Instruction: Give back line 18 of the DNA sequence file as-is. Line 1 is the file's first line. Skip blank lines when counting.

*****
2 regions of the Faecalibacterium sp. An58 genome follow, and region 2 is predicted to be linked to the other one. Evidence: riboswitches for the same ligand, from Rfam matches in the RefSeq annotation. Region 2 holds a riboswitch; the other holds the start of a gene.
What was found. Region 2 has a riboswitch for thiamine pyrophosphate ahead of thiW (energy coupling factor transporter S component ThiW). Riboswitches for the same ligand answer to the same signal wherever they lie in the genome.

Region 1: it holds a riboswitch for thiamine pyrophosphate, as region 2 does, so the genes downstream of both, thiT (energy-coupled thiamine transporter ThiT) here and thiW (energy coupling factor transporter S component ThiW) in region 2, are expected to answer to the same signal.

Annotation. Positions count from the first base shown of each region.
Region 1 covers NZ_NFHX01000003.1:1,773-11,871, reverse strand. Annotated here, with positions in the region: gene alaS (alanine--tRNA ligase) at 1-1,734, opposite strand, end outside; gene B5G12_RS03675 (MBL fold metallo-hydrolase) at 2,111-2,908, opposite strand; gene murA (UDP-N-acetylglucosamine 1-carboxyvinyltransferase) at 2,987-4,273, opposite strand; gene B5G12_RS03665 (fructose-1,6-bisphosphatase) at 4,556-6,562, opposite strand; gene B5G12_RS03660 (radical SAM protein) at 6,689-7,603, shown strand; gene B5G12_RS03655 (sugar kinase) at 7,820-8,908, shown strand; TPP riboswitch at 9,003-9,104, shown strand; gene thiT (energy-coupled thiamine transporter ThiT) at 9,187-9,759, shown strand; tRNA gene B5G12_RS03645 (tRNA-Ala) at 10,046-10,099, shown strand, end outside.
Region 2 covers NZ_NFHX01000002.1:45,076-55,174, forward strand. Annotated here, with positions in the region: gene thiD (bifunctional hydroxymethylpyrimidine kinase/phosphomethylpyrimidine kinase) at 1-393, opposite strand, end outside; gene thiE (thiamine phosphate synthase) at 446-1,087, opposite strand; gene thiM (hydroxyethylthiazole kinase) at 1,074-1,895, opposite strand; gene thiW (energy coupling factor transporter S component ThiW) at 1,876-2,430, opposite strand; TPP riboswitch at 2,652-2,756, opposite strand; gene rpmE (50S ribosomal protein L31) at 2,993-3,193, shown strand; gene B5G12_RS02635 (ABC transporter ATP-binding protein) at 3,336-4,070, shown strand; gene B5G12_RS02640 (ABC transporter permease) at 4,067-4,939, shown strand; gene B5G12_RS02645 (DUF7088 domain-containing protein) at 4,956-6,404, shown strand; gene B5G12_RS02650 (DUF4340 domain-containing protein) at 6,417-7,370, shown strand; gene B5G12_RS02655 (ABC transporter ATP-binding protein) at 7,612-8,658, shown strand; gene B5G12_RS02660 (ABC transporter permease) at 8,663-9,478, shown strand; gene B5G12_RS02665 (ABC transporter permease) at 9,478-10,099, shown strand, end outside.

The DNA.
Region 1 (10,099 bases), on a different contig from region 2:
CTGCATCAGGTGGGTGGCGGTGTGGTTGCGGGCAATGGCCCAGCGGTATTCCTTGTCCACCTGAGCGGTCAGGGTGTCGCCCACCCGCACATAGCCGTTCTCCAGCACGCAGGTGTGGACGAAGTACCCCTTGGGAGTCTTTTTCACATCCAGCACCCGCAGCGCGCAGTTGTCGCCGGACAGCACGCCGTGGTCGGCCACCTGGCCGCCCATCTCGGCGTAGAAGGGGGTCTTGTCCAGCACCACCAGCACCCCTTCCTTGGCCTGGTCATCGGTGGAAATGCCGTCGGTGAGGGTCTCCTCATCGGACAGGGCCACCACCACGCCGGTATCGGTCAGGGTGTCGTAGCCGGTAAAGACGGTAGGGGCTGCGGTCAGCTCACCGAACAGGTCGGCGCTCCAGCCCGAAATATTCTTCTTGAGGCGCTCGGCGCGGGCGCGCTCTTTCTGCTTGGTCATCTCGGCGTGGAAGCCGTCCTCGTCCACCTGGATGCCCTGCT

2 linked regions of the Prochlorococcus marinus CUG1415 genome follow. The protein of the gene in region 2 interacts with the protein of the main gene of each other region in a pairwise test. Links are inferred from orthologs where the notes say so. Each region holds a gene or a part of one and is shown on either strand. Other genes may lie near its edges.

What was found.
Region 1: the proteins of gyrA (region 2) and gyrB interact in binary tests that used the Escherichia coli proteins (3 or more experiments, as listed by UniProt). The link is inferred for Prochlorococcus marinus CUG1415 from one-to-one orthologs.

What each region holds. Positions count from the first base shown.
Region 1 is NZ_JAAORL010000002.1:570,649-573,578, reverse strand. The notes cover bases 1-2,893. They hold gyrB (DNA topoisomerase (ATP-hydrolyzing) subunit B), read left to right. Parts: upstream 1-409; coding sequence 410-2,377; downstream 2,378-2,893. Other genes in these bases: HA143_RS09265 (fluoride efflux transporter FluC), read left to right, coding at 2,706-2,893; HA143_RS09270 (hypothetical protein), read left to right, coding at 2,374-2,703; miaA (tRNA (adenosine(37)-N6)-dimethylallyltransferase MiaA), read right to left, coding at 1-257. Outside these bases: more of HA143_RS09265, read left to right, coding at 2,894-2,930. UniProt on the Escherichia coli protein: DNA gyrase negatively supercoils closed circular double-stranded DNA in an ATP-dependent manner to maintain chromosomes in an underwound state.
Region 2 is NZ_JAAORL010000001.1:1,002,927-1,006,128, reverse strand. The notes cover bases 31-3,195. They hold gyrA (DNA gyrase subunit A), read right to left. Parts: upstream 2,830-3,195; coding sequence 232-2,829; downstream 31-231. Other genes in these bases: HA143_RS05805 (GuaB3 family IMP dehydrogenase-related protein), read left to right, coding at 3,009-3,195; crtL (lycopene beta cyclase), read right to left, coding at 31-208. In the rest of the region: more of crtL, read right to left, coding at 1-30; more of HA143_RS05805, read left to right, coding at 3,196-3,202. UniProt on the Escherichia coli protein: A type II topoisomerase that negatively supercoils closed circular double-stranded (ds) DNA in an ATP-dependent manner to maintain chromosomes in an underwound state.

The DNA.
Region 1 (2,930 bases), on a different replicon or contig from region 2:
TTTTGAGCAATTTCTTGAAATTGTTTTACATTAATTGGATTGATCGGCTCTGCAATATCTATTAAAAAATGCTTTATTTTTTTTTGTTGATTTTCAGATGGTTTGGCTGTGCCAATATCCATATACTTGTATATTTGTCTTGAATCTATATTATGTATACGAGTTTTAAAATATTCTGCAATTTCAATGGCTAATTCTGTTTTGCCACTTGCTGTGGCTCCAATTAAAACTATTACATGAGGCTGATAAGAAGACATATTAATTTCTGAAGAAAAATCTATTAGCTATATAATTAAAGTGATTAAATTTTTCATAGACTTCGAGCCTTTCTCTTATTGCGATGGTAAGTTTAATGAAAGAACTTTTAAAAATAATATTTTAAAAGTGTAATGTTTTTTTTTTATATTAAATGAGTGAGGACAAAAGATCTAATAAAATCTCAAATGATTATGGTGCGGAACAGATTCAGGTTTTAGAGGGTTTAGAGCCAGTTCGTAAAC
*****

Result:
TTTTGAGCAATTTCTTGAAATTGTTTTACATTAATTGGATTGATCGGCTCTGCAATATCTATTAAAAAATGCTTTATTTTTTTTTGTTGATTTTCAGATGGTTTGGCTGTGCCAATATCCATATACTTGTATATTTGTCTTGAATCTATATTATGTATACGAGTTTTAAAATATTCTGCAATTTCAATGGCTAATTCTGTTTTGCCACTTGCTGTGGCTCCAATTAAAACTATTACATGAGGCTGATAAGAAGACATATTAATTTCTGAAGAAAAATCTATTAGCTATATAATTAAAGTGATTAAATTTTTCATAGACTTCGAGCCTTTCTCTTATTGCGATGGTAAGTTTAATGAAAGAACTTTTAAAAATAATATTTTAAAAGTGTAATGTTTTTTTTTTATATTAAATGAGTGAGGACAAAAGATCTAATAAAATCTCAAATGATTATGGTGCGGAACAGATTCAGGTTTTAGAGGGTTTAGAGCCAGTTCGTAAAC